Across central Europe, the Alps cover four sub-climatic regions and play a major role in the continent's water storage and supply. Famously referred to as the "water tower of Europe", the Alps host the majority of the sources of major rivers such as the Danube, Rhine, Po and Rhone. Although strongly influenced by human activities, water resources on the continent are also based on the hydro-climatic variability affecting the water cycle on a Euro-Mediterranean scale.
The Hydro-ALPS project aims to provide long-term records of hydrological change and associated erosion for the pre-instrumental period. The project will use oxygen and silicon isotopes of diatoms extracted from lake sediments as tracers of hydrological conditions and chemical alteration of the crystalline basement. The study will focus on the southern part of the Alps in the Mediterranean basin, which is one of the regions of the world expected to be most affected by climate change. The new records will increase the 'window' of observation of climate change beyond the last few hundred years to help validate regional climate models.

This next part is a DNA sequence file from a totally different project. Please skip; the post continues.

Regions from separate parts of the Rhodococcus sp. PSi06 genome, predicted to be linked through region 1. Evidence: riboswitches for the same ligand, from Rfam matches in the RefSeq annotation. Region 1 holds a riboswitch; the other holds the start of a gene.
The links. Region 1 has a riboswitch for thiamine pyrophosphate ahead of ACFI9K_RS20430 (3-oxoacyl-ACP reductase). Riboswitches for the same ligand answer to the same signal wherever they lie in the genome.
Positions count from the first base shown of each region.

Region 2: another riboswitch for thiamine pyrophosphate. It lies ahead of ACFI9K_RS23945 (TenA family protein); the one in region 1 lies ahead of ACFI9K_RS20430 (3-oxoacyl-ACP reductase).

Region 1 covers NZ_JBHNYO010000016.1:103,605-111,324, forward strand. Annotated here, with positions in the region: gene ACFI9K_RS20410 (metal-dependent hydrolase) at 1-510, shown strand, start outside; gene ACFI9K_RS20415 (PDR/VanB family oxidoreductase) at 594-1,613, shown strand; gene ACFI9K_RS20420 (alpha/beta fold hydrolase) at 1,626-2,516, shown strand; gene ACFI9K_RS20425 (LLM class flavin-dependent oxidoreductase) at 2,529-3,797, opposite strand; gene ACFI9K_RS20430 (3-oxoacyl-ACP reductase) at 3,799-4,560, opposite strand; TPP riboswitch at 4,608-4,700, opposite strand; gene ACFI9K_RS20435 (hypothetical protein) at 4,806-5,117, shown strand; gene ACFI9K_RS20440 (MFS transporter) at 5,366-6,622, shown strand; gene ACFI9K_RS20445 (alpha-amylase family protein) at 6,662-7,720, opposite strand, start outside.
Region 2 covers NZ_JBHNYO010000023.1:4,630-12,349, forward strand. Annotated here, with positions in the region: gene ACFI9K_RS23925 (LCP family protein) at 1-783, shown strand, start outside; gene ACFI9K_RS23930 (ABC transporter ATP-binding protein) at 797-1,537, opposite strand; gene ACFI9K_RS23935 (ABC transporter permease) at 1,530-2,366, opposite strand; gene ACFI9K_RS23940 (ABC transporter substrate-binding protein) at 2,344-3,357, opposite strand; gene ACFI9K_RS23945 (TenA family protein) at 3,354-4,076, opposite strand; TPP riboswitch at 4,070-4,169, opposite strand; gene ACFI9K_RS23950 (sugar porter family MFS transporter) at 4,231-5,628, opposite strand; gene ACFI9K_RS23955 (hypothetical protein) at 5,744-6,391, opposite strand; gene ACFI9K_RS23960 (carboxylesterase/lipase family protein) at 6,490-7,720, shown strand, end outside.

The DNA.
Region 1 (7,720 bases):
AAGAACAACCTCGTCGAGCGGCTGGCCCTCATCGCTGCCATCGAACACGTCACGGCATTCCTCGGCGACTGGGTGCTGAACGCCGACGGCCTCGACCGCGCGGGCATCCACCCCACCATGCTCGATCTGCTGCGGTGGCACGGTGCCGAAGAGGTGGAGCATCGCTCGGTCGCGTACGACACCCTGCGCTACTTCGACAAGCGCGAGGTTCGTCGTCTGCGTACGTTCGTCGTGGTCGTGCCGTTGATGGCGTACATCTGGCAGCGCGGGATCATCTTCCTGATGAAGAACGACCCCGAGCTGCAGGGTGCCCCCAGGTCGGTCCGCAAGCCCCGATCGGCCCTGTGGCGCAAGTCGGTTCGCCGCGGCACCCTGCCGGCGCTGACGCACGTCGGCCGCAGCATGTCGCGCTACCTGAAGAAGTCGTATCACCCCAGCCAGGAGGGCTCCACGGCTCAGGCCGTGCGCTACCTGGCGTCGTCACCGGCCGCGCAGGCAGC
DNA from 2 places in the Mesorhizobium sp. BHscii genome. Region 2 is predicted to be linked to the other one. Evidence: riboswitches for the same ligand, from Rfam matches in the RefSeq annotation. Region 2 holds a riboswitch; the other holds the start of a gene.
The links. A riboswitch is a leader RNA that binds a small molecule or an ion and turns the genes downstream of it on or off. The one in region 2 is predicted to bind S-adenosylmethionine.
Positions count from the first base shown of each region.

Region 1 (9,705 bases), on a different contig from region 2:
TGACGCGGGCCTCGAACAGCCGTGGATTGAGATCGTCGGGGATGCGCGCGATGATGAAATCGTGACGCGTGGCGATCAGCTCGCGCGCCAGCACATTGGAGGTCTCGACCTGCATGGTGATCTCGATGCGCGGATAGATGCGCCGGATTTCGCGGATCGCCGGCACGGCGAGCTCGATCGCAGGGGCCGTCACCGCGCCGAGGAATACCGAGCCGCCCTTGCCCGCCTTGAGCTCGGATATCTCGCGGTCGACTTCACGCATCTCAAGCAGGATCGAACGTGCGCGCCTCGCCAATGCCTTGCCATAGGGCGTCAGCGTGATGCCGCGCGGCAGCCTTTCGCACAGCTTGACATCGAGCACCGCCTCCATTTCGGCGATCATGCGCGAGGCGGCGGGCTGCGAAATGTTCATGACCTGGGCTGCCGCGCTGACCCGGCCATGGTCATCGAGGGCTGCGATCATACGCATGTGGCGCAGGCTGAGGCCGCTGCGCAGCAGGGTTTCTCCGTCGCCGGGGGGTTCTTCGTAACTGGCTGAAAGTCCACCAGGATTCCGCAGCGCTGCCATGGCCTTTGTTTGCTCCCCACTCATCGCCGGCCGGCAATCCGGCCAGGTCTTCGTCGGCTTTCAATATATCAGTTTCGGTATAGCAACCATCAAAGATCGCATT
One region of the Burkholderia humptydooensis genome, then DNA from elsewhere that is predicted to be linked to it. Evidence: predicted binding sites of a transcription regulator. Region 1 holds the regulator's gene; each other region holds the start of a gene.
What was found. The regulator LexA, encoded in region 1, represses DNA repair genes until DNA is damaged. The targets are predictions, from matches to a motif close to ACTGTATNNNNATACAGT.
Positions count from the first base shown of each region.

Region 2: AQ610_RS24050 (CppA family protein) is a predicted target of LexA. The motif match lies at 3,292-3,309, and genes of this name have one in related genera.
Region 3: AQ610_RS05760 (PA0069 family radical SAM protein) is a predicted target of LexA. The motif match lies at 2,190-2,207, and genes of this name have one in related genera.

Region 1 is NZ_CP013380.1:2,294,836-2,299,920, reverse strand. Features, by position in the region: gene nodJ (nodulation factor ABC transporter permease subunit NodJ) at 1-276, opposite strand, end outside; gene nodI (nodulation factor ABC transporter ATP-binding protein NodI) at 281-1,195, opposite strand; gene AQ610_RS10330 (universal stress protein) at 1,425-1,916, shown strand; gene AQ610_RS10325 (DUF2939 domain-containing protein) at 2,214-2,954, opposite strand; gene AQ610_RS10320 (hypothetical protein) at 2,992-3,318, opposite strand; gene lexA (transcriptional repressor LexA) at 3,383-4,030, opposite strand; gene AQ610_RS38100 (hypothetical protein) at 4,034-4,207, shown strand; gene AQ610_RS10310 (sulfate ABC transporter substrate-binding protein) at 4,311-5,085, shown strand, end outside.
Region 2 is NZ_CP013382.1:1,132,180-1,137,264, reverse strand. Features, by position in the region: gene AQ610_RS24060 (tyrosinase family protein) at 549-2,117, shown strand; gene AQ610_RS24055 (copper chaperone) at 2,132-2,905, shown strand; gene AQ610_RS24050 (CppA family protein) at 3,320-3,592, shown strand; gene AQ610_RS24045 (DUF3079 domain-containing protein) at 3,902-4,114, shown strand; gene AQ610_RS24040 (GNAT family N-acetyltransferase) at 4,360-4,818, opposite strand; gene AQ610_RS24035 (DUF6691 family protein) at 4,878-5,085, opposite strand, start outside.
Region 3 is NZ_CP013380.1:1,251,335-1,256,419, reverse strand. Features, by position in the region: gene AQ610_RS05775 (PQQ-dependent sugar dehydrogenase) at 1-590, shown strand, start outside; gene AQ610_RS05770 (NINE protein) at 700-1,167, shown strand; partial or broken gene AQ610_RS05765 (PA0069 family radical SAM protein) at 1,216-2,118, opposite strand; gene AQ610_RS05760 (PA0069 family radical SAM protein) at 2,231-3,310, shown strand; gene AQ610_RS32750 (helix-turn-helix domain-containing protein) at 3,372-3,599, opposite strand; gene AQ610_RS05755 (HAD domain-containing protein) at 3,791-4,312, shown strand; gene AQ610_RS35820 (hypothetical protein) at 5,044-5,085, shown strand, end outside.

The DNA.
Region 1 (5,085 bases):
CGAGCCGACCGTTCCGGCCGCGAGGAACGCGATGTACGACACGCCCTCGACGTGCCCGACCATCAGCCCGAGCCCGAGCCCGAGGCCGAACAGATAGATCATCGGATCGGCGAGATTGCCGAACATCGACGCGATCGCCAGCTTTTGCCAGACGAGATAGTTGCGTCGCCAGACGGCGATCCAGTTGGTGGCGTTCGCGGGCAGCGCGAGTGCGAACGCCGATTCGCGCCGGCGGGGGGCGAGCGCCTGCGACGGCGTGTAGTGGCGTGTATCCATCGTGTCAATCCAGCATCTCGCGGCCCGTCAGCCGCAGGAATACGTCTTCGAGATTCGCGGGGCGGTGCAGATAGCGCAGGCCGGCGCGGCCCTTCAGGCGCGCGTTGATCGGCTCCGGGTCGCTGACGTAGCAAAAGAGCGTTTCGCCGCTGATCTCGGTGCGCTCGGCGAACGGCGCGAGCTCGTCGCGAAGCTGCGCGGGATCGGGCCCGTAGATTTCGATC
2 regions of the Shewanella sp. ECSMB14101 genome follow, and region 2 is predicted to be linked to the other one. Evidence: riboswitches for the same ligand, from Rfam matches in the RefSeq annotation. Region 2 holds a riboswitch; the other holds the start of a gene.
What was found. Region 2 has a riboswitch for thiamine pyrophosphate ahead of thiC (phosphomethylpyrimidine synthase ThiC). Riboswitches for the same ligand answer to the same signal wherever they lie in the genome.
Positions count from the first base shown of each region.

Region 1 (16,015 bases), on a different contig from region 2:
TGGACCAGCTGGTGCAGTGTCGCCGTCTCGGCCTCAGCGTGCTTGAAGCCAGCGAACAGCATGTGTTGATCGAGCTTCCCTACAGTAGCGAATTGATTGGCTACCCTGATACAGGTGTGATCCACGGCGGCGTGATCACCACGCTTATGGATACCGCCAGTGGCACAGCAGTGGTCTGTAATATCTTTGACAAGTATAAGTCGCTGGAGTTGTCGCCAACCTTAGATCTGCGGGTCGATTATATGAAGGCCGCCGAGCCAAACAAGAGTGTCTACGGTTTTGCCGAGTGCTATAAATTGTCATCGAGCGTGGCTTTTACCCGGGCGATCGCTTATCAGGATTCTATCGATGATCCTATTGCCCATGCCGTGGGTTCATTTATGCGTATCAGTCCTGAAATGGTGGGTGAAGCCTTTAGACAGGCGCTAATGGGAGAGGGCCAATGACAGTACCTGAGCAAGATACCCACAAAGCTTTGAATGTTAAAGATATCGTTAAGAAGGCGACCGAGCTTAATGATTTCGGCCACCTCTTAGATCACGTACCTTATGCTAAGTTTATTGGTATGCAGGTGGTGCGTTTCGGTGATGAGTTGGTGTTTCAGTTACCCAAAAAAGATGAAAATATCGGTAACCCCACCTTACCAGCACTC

2022-2024: MSCA Hydro-ALPS (European Marie Curie Fellowship)
CEREGE lead :
Hydrological changes and chemical erosion through time in the Southern Alps based on the study of diatoms and their isotopic composition (oxygen and silicon)